The Mudcat Café TM
Thread #88454 Message #3962156
Posted By: GUEST,Guest
18-Nov-18 - 03:54 AM
Thread Name: Origins: Bonnie Wee Jeanie McColl
Subject: RE: Origins: Bonnie Wee Jeanie McColl
"She Was the Bell of the Ball", also known as “Bonnie, Wee Jeannie McColl”, this song comes from the Scottish Music Hall. This song (lyrics) was written and recorded in 1929 by Will Fyffe – an actor, singer, songwriter, comic, and impersonator. Born in Dundee in 1885, Will became a character-actor in his father’s touring company, appearing in productions of Shakespeare around Scotland. He wrote many songs that were popular in his time – the most famous being “I Belong To Glasgow” and “Sailing Up the Clyde”. And he became such a well-rounded and well-known performer that a variety theatre in Glasgow once ran a 'Will Fyffe' competition. The great joker that he was, he entered the contest for a bet, heavily disguised, and took second place. He was a young 62 when he passed away in 1947.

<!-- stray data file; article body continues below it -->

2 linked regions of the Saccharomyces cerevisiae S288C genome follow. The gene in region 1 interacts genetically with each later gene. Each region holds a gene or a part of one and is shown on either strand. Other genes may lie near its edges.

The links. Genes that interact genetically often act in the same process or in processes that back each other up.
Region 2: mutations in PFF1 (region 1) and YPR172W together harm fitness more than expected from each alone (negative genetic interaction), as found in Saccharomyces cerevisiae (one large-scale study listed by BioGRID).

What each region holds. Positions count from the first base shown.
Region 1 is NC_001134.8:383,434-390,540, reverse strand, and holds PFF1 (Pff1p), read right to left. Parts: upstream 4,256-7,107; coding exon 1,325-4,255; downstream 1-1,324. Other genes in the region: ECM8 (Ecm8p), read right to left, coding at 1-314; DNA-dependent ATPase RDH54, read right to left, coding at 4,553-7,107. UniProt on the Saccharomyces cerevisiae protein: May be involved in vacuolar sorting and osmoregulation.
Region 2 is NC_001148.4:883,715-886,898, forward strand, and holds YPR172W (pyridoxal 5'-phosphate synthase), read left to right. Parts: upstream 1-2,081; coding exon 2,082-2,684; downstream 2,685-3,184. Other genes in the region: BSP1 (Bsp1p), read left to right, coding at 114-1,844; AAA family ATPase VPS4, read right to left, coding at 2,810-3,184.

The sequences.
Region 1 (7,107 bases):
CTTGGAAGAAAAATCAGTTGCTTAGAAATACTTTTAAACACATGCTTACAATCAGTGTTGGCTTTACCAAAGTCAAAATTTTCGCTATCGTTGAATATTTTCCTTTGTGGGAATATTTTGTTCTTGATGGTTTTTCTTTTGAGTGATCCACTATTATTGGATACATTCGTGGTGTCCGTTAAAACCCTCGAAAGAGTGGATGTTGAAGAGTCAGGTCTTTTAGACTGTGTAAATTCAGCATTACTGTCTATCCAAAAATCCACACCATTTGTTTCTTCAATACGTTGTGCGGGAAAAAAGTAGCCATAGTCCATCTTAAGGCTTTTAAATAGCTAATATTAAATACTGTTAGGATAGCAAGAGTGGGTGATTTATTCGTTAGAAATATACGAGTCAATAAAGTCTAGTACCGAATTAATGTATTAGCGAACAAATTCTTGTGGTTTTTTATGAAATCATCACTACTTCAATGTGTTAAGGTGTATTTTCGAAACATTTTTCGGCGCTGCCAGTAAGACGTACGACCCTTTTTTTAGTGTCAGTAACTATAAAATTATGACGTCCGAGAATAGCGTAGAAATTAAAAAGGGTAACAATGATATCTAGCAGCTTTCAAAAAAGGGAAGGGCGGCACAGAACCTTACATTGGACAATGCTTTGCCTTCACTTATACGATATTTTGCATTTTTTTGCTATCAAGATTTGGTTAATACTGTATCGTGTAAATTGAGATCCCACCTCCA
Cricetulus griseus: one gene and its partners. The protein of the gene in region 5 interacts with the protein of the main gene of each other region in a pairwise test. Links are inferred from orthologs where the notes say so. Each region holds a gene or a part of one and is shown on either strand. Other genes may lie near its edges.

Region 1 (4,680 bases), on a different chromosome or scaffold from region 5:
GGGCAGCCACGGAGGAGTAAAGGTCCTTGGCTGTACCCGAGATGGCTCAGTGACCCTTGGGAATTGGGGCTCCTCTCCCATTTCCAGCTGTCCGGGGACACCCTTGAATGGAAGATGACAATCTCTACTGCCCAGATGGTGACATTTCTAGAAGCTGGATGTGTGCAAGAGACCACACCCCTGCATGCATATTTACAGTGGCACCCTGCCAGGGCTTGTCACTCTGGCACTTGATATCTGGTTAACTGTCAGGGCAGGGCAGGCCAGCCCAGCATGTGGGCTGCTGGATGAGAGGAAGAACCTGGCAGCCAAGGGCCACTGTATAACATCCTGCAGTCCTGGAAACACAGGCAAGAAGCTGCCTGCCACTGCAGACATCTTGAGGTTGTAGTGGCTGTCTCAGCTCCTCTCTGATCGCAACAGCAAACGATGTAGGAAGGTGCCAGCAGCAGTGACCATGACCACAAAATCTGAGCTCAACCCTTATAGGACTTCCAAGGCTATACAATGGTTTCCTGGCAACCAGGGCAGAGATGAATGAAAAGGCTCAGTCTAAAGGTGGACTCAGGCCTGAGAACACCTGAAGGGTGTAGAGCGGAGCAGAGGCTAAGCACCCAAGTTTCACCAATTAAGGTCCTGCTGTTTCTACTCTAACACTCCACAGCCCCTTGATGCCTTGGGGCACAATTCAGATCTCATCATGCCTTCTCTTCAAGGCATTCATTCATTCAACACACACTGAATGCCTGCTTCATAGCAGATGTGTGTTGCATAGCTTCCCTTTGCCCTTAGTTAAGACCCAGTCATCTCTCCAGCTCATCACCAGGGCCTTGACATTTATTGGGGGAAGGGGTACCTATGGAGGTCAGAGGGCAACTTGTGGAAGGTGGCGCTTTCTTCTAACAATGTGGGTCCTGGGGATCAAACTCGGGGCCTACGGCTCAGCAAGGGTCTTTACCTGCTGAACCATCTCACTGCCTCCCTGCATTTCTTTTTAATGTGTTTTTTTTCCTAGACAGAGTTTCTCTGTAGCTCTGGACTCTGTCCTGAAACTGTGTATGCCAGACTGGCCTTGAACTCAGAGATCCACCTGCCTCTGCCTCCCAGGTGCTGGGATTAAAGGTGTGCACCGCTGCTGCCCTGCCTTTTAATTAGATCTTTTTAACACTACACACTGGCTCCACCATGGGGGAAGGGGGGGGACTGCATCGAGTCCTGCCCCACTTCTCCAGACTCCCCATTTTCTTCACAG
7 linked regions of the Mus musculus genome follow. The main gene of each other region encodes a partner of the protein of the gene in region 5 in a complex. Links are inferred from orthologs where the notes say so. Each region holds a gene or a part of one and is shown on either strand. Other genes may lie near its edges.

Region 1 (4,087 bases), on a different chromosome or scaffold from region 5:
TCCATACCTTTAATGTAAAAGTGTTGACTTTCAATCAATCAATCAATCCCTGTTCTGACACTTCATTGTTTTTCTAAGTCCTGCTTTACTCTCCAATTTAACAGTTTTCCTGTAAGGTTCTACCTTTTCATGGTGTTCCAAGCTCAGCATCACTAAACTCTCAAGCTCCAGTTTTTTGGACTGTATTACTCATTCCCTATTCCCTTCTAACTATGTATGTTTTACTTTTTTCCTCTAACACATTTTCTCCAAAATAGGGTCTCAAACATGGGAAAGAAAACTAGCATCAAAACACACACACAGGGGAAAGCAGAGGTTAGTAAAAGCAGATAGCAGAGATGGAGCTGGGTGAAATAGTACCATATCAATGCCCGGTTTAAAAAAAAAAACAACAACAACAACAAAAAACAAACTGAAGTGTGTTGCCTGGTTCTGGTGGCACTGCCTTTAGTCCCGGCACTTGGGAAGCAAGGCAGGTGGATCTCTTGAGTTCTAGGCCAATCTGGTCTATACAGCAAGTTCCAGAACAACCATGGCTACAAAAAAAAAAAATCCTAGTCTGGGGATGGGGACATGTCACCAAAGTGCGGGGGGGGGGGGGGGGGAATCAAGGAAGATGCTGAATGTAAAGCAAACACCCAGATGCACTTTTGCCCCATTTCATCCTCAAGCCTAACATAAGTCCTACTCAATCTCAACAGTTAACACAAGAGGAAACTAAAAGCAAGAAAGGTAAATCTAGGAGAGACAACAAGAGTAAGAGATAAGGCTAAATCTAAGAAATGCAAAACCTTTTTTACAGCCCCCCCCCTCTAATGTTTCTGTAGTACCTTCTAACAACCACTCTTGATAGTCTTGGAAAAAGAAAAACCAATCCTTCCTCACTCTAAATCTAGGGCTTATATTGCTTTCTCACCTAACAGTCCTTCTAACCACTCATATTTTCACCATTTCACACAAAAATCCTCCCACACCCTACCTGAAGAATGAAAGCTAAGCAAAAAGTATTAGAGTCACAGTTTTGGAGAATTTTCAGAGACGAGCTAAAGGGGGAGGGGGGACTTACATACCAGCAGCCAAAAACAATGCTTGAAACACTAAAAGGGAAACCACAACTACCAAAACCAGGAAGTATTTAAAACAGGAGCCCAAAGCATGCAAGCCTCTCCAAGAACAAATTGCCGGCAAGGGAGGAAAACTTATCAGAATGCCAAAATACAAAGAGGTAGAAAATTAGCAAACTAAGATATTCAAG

Will Fyffe paired his lyrics with an Irish double-jig tune called the “Book of Rights”. He wrote it for his performances in Scottish music halls.
Origins of Scottish Music halls:
In the 1830s, entertainment in the saloon bar began to grow in popularity… two decades later, it would blossom into the music hall… another four decades would see it evolve into burlesque, cabarets, and vaudeville – depending on the owner and the part of town and the hall. The music hall style comprised a variety of entertainment – popular songs of the day, comedy, dance, drama and melodrama (to a lesser degree), and specialty acts - male and female impersonators, lions comiques, mimes, impressionists, trampoline acts, &c. And the music hall atmosphere was less refined – patrons were seated at tables, and could drink and smoke. After WWI, the music hall went into a decline that would last for another forty years before the genre finally died out.